Today on Tony Snow’s radio show, Vice President Cheney praised a Weekly Standard piece by Stephen Hayes that uses second-hand descriptions of unreleased Pentagon documents to argue that Hussein had extensive ties to terrorists:
SNOW: The Weekly Standard over the weekend published a long piece by Steve Hayes, who talked about emerging evidence of longstanding ties between Saddam Hussein and al Qaeda. You’ve heard it said many times there’s no linkage between al Qaeda and Saddam Hussein. You’ve heard Democrats beat you and the President about the head and shoulders with this. Were there links to — between Saddam Hussein and al Qaeda?
THE VICE PRESIDENT: Well, I think Steve Hayes has done an effective job in his article of laying out a lot of those connections.
Actually, Hayes doesn’t even claim the documents demonstrate a connection between Hussein and al Qaeda. Rather, according to Hayes, the documents show that Hussein provided training for some non-al Qaeda terrorist groups in Northern Africa which have some “ties to al Qaeda.”
If the documents are so beneficial for the administration’s case for war, why haven’t they been released yet? This is where it gets fishy. The Defense Department says it won’t release the documents because, if it did, the documents would create bad press for the administration:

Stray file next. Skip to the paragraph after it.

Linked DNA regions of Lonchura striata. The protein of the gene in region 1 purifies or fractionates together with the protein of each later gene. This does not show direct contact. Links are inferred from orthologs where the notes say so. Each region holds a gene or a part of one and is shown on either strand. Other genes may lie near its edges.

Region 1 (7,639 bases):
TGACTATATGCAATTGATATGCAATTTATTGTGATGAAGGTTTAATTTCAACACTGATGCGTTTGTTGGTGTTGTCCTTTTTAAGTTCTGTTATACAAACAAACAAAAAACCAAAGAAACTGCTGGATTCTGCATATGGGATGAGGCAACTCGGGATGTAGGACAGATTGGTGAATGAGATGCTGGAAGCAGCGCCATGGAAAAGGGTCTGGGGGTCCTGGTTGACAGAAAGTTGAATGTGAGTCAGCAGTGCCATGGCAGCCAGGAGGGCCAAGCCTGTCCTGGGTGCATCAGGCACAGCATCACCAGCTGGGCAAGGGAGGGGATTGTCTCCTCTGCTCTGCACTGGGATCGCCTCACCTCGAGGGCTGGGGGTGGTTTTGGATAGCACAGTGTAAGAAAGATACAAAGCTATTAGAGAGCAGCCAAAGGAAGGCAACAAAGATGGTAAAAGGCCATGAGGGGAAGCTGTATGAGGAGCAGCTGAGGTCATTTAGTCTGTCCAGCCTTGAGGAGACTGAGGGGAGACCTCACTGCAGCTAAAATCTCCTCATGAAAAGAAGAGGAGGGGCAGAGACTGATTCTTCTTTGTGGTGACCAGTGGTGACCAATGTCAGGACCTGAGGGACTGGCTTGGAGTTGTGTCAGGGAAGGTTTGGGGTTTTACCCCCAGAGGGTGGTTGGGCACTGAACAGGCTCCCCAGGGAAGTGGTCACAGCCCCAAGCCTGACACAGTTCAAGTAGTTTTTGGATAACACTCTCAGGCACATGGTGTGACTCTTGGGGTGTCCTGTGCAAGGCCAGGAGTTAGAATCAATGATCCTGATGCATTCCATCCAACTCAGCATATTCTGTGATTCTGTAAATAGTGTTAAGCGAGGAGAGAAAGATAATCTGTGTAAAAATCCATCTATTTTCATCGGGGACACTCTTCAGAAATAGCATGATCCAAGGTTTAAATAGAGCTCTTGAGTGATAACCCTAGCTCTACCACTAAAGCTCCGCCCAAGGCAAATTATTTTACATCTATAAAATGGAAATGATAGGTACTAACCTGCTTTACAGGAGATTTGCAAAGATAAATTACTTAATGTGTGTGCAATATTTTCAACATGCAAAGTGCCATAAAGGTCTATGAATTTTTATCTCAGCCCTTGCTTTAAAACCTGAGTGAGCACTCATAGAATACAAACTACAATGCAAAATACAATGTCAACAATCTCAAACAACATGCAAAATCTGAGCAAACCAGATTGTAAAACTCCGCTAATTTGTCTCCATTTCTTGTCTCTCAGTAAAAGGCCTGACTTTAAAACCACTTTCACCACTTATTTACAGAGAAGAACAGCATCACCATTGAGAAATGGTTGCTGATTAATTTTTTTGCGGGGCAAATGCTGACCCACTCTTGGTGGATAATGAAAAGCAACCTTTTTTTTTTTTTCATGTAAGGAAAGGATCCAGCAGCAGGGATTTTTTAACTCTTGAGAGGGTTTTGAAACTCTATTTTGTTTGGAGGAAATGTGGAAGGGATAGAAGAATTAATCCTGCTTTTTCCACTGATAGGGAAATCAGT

The main worry, says DiRita, is that the mainstream press might cherry-pick documents and mischaracterize their meaning. “There is always the concern that people would be chasing a lot of information good or bad, and when the Times or the Post splashes a headline about some sensational-sounding document that would seem to ‘prove’ that sanctions were working, or that Saddam was just a misunderstood patriot, or some other nonsense, we’d spend a lot of time chasing around after it.”
It seems more than likely that the documents aren’t beneficial and the only way they can get some good press out of them is to characterize them to a right-wing flak like Steven Hayes.
Cheney has gone down this route before. The last time he singled out a Stephen Hayes article, the piece drew an official rebuke from the Department of Defense for disclosing classified materials and misinterpreting raw intelligence.